New York Times Article (1/12/07)
AP Article - cited in the Washington Post (1/12/07)
Washington Post Article (1/8/07)
Legal Times article (6/12/06)
New York Times editorial (4/3/06)
Washington Post editorial (3/18/06)
New York Times article (3/8/06)
Sign-on letter from Refugee Council USA to the National Security Council (2/13/06)
Sign-on letter to Secretary of Homeland Security Michael Chertoff (1/6/06)
Read more about Human Rights First Amicus Briefs on Material Support at Amicus Briefs and Special Projects
S-K- v. Gonzales (January 2007)
Fifth Circuit: Human Rights First, along with Human Rights Watch, the Harvard Law School Immigration and Refugee Clinical Program and the Harvard Law School Human Rights Program's International Human Rights Clinic filed an amicus in the case S-K- v. Gonzales. The brief addresses the problematic application of the material support bar by the Board of Immigration Appeals in a case where the Board itself found the asylum seeker to have a well-founded fear of future persecution. Not only is this position inconsistent with U.S. treaty obligations concerning refugees, the decision could result in a more frequent application of the material support bar, which in turn would prevent asylum-seekers fleeing or resisting massive human rights violations from getting refuge in the United States. Human Rights First and other Amici Supporting Petitioners were represented by Scott T. Williams of Akin Gump Strauss Hauer & Feld LLP.
Matter of R-K- (August 2006)
Board of Immigration Appeals: Human Rights First filed an amicus brief addressing whether an asylum seeker who was kidnapped by a terrorist organization and forced to pay the organization money for his own ransom can be barred from asylum on the theory that his ransom payment constituted "material support" to the terrorist organization. The Immigration Judge in this case recognized that the asylum seeker acted under coercion, but held that the "material support" statute barred from protection even refugees who acted under duress. The Board of Immigration Appeals requested supplemental briefing on this issue, and Human Rights First filed this brief in support of the asylum applicant. The brief was prepared by Anwen Hughes, staff attorney in the Refugee Protection Program, and law student intern Theodore Roethke (Columbia Law School 2008).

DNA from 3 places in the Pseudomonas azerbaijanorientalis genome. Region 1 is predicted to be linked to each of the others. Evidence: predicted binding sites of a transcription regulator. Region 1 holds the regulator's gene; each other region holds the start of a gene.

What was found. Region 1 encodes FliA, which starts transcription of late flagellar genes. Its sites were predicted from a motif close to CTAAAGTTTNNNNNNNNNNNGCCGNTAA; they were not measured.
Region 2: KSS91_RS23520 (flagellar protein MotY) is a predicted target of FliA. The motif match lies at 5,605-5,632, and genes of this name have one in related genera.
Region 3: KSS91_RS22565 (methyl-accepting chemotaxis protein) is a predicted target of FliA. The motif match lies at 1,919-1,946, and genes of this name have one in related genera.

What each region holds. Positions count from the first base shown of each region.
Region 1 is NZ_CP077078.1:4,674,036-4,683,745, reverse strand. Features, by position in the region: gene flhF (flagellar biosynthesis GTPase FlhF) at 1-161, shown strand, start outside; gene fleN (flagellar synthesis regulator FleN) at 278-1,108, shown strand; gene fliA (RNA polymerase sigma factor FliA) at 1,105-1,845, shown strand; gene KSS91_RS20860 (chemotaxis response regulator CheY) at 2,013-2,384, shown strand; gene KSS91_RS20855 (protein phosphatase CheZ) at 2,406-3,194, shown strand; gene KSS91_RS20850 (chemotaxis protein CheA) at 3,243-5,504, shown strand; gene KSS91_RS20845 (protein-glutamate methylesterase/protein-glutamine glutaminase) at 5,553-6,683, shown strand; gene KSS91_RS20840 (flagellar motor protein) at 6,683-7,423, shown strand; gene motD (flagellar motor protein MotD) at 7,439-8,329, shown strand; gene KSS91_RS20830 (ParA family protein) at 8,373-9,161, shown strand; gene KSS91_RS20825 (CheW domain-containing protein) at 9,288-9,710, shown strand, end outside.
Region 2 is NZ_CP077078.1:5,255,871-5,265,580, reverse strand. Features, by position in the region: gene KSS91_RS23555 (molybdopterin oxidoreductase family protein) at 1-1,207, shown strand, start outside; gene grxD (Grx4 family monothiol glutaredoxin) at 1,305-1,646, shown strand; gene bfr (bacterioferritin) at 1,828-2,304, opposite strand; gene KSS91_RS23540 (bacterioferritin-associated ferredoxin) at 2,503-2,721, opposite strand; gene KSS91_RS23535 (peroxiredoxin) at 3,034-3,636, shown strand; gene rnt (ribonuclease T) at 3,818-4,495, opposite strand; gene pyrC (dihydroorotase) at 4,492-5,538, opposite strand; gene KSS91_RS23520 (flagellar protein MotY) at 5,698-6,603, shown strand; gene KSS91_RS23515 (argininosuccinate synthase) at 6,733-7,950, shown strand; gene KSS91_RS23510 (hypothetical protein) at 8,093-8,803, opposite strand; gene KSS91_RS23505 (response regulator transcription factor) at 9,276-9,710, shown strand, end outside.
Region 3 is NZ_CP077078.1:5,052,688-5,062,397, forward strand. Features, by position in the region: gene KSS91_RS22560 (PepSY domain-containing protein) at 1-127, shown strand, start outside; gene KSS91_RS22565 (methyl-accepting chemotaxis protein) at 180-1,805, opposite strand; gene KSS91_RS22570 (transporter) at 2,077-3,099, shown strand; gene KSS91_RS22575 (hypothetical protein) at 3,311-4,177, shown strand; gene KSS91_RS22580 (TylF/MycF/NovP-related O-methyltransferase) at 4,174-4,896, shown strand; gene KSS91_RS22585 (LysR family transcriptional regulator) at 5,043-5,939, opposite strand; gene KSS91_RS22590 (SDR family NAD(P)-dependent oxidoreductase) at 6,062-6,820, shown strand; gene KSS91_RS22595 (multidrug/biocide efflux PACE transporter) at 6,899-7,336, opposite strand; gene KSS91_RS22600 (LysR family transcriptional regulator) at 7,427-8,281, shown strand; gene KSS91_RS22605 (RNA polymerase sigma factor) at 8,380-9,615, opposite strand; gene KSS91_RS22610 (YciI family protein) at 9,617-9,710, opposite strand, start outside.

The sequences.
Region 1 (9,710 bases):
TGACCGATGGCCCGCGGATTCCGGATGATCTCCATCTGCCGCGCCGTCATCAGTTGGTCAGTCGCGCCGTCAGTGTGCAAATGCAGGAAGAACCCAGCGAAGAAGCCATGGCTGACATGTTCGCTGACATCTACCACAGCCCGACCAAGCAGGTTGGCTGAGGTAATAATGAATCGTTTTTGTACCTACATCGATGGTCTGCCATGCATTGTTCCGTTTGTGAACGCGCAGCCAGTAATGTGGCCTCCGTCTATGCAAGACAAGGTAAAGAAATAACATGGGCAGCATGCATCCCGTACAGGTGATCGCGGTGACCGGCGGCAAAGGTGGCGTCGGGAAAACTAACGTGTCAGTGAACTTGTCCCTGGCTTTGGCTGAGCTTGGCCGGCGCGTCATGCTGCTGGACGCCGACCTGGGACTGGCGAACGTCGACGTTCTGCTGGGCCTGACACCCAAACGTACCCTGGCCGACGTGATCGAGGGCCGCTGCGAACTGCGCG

Physicians for Human Rights Amicus Brief and Press Release (December 2006)
Board of Immigration Appeals: Physicians for Human Rights has filed an amicus brief in a Board of Immigration Appeals case of a Nepalese health professional who was kidnapped by Maoist rebels and forced to provide medical aid to injured rebels. The brief stresses that the DHS position - that a healthcare worker engages in "terrorist activity" by providing medical treatment - is unprecedented and fundamentally conflicts with principles of medical ethics as well as the Geneva Conventions and their two Additional Protocols.